Jeff Deist, the former president of the Ludwig von Mises Institute, has brought out a collection of his speeches and occasional writings in a volume that is well worth reading: A Strange Liberty: Politics Drops Its Pretenses. Deist writes incisively about immigration, economics, “pandemic government,” secession, and decentralization while presenting strategies for resisting the further inroads of the administrative state. He engages these subjects while demonstrating extensive legal training and a clear knowledge of Austrian economics.
Interwoven in his work is the influence of his many mentors and colleagues, including Ludwig von Mises, Murray Rothbard, Lew Rockwell, and Ron Paul. The issues that Deist targets go well beyond the evils of state intervention in economic cycles and the distorting effects of the actions of the Federal Reserve. The author views the modern administrative state as a wrecker of all inherited social relations and believes that unless means are found to arrest its encroachments on human interactions, this tyranny will become worse. Deist’s ideal is “private government,” which, he believes, cannot be advanced unless the state as it now exists is disempowered.
I wrote the foreword to this anthology and praised its contents in those pages. But I would like to focus here on two points in the book that warrant further comment. First, in his discussion of Yoram Hazony’s defense of nationalism, Deist notices that Hazony’s identification of “liberalism” is a crude imitation of the real article. But there is no reason to assume that this ugly caricature is the realization of what earlier generations, going back to the 19th century, assumed was a “just and wealthy society” built on constitutional freedom. Deist asks, “Would Kamala Harris or Rachel Maddow argue that freedom ought to include the ability to enact localized abortion or gun laws?” And further, “Would Joe Biden, supporter of Black Lives Matter, condemn the burning of auto dealerships in Kenosha as a dangerous prelude to that most illiberal possibility: namely outright civil war?”
Our bogus “liberalism” is either the ideology of mislabeled leftist totalitarians or the selective defense of freedom of opinion coming from wokesters who are pushing back against other, unfriendly leftists. One might ask whether Deist’s original “liberal blueprint” is even relevant any longer. Perhaps he doesn’t believe it is, at least not at the present time in the U.S. Whence his repeated defense of a secessionist option.
Second, Deist offers a truly informative account of the evolution of Murray Rothbard’s thought on “open borders” and immigration. Rothbard’s study, Man, Economy, and the State (1962) argues strenuously from a libertarian economic perspective against immigration restriction. This early work of Rothbard’s treats immigration restrictions as an arrangement that “confers gains at the expense of foreign workers” without necessarily enriching the domestic economy. He insisted that there would be no likely reduction in the standard of living produced by immigration, nor any harm inflicted on native inhabitants by virtue of newcomers taking jobs. In 1962, Rothbard did not take seriously the danger of overpopulation in countries that were flooded with immigrants. He maintained, not always convincingly, that different societies have successfully adjusted to different demographic levels.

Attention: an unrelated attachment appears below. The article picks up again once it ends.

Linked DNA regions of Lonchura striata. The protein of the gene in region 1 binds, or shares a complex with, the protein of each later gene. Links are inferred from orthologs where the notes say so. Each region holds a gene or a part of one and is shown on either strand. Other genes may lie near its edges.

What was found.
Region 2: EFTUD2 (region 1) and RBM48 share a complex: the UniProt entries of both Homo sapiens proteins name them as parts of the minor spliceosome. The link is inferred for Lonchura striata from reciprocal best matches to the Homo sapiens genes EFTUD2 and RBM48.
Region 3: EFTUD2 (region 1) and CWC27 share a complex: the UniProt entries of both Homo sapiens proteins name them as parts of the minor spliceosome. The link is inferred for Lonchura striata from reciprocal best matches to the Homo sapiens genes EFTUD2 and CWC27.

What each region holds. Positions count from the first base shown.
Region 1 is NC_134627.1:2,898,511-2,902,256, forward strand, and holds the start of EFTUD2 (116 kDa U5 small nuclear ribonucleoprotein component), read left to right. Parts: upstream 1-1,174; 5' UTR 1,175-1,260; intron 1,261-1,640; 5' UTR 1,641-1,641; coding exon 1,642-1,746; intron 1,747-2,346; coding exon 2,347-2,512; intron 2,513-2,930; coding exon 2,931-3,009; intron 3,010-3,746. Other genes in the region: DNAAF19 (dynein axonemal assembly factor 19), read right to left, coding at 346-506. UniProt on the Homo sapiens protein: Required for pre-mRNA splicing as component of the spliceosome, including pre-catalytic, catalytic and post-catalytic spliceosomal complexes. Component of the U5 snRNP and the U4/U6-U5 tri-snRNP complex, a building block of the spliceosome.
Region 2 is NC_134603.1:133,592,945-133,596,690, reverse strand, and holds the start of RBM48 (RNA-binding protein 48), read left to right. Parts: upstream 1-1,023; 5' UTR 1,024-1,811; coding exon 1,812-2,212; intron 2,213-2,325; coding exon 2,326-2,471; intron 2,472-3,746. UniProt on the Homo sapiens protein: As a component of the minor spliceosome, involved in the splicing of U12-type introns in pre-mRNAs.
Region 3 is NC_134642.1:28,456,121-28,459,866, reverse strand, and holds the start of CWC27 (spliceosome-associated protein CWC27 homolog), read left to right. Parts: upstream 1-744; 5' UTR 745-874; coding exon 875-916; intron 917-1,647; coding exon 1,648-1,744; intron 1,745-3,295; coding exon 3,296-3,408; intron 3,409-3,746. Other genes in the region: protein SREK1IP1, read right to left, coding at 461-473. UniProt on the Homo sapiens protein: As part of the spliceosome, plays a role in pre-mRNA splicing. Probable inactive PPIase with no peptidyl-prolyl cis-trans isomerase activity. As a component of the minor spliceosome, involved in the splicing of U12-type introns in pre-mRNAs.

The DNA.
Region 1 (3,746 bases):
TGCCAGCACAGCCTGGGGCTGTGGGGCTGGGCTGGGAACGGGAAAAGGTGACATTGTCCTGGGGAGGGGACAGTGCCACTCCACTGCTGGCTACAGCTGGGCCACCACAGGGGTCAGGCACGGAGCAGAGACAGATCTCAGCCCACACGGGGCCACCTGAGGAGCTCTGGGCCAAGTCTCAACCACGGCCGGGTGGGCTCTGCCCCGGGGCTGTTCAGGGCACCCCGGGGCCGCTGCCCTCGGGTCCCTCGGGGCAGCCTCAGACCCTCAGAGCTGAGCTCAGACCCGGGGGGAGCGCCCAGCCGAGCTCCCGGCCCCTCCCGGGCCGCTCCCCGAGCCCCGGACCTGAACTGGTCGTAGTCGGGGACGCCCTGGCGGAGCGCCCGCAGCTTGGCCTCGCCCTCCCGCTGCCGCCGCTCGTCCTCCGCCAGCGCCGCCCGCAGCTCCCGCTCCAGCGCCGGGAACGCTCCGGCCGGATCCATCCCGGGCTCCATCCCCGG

According to Deist, evidence of Rothbard’s sea change on immigration can be found in his essay, “Nations by Consent,” written in the fall of 1994, shortly before his death. In this article, Rothbard rejected an unduly generous immigration policy because “the welfare state increasingly subsidizes immigrants to enter and receive permanent assistance.” Rothbard also argued against the existing immigration policy for reasons that his disciple Hans-Hermann Hoppe later made famous, namely that it violates the property rights of those whose resources the immigrants will be taking. In other words, immigration is not something that comes without a heavy cost. It occurs at the expense of those who are already living in a country and who constitute its property holders.
Deist reviews the differing opinions among Austrian School economists who draw on Rothbard’s writings about immigration. While the pro-open-borders Rothbard of Man, Economy and the State finds in Walter Block a defender, other Rothbard disciples uphold his later argument about the incompatibility between state-sponsored immigration and property rights.
Worth noting as well is that in “Nations by Consent,” Rothbard adopts a traditionalist perspective in addressing his subject. He was furious that “ethnic Russians had been encouraged to flood into Estonia and Latvia in order to destroy the cultures and languages of these peoples.” And he was strongly moved by Jean Raspail’s The Camp of the Saints, a graphic novel “in which virtually the entire population of India decides to move, in small boats, into France, and the French, infected by liberal ideology, cannot summon the will to prevent economic and national destruction. As cultural and welfare-state problems have intensified, it became impossible to dismiss Raspail’s concerns any longer.”
It should be plain to the reader that these late-life reflections were not those of an asocial ultra-individualist. They were paleoconservative thoughts. They may also account for why the immigration-happy Wall Street Journal and other friends of almost-open-borders politics have never recognized Rothbard’s prodigious achievements, even within his own technical discipline. In the end, Rothbard sounded like a conservative regarding both legal and illegal immigration. Deist’s book reminds us of that.
(Correction: Jeff Deist recently stepped down as president of the Mises Institute. This article has been updated to reflect that in the first paragraph.)